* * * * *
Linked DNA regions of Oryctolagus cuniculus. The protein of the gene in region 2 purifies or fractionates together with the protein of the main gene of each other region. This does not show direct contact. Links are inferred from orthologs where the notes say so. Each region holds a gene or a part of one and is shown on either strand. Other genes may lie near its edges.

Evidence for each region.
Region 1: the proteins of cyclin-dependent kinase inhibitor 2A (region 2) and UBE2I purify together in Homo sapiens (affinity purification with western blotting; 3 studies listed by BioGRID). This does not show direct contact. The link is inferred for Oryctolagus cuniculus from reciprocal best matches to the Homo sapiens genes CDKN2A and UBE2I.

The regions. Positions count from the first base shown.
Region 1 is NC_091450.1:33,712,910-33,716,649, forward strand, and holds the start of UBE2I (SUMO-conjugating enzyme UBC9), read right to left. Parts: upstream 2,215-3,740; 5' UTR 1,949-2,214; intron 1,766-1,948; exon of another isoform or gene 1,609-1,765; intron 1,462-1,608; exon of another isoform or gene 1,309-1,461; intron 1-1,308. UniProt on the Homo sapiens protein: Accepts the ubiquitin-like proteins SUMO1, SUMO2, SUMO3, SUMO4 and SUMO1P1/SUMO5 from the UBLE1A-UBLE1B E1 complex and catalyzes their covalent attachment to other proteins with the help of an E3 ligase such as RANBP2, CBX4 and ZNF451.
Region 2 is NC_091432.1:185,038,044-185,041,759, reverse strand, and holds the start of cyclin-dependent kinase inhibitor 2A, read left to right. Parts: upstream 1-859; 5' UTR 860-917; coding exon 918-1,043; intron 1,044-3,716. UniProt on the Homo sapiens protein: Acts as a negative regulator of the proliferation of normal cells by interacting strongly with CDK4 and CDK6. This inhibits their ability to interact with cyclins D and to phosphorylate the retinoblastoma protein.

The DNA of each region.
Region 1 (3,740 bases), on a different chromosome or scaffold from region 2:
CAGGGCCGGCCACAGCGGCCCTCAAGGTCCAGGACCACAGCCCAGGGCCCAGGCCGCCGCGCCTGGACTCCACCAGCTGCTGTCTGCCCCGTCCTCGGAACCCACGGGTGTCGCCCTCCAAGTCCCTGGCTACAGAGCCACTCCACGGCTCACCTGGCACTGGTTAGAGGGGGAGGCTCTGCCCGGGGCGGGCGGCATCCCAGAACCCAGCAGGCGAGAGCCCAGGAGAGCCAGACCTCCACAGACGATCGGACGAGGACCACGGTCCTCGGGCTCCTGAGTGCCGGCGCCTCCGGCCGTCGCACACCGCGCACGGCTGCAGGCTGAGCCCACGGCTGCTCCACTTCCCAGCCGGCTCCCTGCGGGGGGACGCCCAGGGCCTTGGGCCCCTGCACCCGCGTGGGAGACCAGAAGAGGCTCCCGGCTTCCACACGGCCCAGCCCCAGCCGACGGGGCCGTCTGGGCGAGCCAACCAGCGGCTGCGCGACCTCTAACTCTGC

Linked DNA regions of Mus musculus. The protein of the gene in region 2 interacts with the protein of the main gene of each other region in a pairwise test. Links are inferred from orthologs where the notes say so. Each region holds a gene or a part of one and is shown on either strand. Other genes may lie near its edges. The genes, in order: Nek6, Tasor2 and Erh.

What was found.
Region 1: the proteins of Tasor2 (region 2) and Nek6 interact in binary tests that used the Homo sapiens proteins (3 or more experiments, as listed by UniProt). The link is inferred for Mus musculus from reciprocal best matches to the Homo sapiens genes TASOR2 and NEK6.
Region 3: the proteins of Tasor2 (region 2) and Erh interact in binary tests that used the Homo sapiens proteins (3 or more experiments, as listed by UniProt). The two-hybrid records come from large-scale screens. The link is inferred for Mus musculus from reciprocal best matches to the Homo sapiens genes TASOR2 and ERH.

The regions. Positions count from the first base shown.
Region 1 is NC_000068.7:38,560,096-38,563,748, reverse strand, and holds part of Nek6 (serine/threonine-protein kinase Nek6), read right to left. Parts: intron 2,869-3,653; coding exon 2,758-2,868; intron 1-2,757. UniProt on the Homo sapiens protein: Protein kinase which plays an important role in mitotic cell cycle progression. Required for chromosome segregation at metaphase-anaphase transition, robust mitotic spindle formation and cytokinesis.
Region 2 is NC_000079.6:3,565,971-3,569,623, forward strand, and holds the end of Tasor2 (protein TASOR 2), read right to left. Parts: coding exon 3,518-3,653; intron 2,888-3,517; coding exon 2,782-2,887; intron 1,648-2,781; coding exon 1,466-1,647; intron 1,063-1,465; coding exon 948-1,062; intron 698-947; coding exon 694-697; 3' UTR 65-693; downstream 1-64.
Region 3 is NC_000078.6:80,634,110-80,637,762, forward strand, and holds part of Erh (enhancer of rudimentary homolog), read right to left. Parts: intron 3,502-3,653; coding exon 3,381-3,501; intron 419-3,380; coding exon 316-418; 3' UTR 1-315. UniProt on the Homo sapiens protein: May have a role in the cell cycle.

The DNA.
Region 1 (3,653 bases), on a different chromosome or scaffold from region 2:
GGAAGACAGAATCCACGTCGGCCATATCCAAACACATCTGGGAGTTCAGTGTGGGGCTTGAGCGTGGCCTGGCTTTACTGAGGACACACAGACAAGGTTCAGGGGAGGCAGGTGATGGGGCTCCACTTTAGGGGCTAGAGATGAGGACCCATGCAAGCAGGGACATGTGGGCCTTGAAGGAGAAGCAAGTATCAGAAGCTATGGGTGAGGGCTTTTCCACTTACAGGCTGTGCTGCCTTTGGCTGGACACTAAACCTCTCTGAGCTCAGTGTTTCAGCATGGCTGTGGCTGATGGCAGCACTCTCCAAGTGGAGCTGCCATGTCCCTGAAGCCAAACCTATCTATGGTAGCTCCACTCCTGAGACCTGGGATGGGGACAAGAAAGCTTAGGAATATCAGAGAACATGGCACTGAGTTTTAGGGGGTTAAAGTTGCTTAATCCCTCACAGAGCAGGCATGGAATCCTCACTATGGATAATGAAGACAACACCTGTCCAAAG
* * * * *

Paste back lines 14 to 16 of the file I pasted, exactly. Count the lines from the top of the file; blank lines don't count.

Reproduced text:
The regions. Positions count from the first base shown.
Region 1 is NC_000068.7:38,560,096-38,563,748, reverse strand, and holds part of Nek6 (serine/threonine-protein kinase Nek6), read right to left. Parts: intron 2,869-3,653; coding exon 2,758-2,868; intron 1-2,757. UniProt on the Homo sapiens protein: Protein kinase which plays an important role in mitotic cell cycle progression. Required for chromosome segregation at metaphase-anaphase transition, robust mitotic spindle formation and cytokinesis.
Region 2 is NC_000079.6:3,565,971-3,569,623, forward strand, and holds the end of Tasor2 (protein TASOR 2), read right to left. Parts: coding exon 3,518-3,653; intron 2,888-3,517; coding exon 2,782-2,887; intron 1,648-2,781; coding exon 1,466-1,647; intron 1,063-1,465; coding exon 948-1,062; intron 698-947; coding exon 694-697; 3' UTR 65-693; downstream 1-64.